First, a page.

He charged that the human resources figures were messed up. The figures needed to be sorted out. If it was fully funded, why did the Department continue over the MTEF to keep it at 90%? There was no indication that it would become 100%. So, there was 100% funding but the Department was not employing the 100% of people. That was a big concern.
There were also discrepancies on additional posts. The figures had been fluctuating. There had to be some consistent figures in the APP and in the ENE. Look at the vacancy rate of 40% in programme three; 20% in programme one. This was the vacancy rate where people had to be employed but there were additional people and contract people and the posts were not being filled. Seconded people were being paid by their Departments and not by the Department of Military Veterans. It was a freebie. They got the labour but another department was paying for it.
Performance targets had also been fluctuating. Could the Department detail these in the quarterly reports? The figures given in the APP on training, housing; they had been going up and down. The Department only achieved building two houses. Transport; had the policy been completed and even negotiated. The SLA with the various Departments; the targets had been set but there was zero achievement.
The Director-General had indicated a decrease in the projections from the 2014 ENE compared to the 2015 ENE. The motivation was that it was from the ministerial meetings. That was the guidance given from there but there still needed to be an explanation. Things were being cut but there was also an increase in the budget.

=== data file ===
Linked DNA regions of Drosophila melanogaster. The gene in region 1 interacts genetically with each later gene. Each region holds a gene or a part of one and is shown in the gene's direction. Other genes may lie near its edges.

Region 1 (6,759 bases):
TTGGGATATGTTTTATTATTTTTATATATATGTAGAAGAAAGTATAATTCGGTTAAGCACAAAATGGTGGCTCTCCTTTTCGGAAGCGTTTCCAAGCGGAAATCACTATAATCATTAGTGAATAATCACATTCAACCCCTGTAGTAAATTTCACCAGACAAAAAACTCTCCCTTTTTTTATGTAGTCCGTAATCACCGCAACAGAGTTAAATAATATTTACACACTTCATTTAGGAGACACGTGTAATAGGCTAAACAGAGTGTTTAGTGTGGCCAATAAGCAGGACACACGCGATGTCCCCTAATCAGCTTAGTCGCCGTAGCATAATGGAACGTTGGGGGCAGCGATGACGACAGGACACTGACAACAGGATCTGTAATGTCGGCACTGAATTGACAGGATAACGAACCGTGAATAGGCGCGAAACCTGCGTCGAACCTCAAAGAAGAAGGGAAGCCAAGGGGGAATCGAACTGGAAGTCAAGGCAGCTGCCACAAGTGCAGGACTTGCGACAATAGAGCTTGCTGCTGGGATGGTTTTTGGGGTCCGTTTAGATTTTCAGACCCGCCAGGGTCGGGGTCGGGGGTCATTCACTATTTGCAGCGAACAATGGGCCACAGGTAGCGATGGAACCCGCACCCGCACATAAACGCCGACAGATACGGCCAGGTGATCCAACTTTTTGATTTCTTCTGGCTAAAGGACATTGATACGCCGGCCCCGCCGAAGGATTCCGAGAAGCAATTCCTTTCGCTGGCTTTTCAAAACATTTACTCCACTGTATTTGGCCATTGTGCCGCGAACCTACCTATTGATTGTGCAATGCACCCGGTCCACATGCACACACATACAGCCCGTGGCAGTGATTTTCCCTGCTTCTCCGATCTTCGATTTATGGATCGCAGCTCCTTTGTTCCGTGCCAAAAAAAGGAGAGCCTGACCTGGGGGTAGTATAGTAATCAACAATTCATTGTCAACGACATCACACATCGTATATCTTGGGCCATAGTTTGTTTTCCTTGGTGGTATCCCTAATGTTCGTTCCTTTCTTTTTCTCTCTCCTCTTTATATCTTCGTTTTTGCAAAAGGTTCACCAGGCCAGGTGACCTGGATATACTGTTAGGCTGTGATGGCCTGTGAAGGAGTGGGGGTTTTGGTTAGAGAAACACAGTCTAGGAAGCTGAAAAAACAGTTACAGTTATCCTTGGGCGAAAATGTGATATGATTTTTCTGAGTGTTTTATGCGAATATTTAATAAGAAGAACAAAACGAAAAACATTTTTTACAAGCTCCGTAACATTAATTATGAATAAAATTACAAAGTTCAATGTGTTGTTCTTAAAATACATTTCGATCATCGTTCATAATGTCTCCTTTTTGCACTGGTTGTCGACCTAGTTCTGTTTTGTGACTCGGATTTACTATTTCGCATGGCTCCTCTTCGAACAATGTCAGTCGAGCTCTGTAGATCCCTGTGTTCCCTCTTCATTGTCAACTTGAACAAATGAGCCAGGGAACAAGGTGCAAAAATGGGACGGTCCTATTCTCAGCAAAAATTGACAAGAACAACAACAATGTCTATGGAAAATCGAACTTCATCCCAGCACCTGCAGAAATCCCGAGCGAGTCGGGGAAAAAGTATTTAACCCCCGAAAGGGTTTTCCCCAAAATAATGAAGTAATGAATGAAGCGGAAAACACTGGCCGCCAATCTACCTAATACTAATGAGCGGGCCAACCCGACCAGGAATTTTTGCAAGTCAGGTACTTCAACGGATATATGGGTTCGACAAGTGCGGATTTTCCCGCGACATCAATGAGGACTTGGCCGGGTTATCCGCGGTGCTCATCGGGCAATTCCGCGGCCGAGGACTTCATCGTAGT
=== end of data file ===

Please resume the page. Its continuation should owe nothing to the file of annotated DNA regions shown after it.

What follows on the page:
What was the administrative support to the South African Military Veterans Association (SAMVA)? What did it entail, what were the financial implications? What travel and subsistence funding was given to the various military veteran associations?
Health was another figure that was up and down. The latest health figure was 7 500 military veterans and now the target was 8 000. The report coming in from the quarterly performance report showed that the 7 000 was going to be exceeded in the current year. It was not realised.
He also asked that the Department speak about partnerships with the organs of state and private business. Could the two be separated in the report as the two were different in nature and the partnership relationship was also different.
The policies of the APP 2013 and the current one did not speak to one another. Some were mentioned and others were not. They had to be consistent going ahead.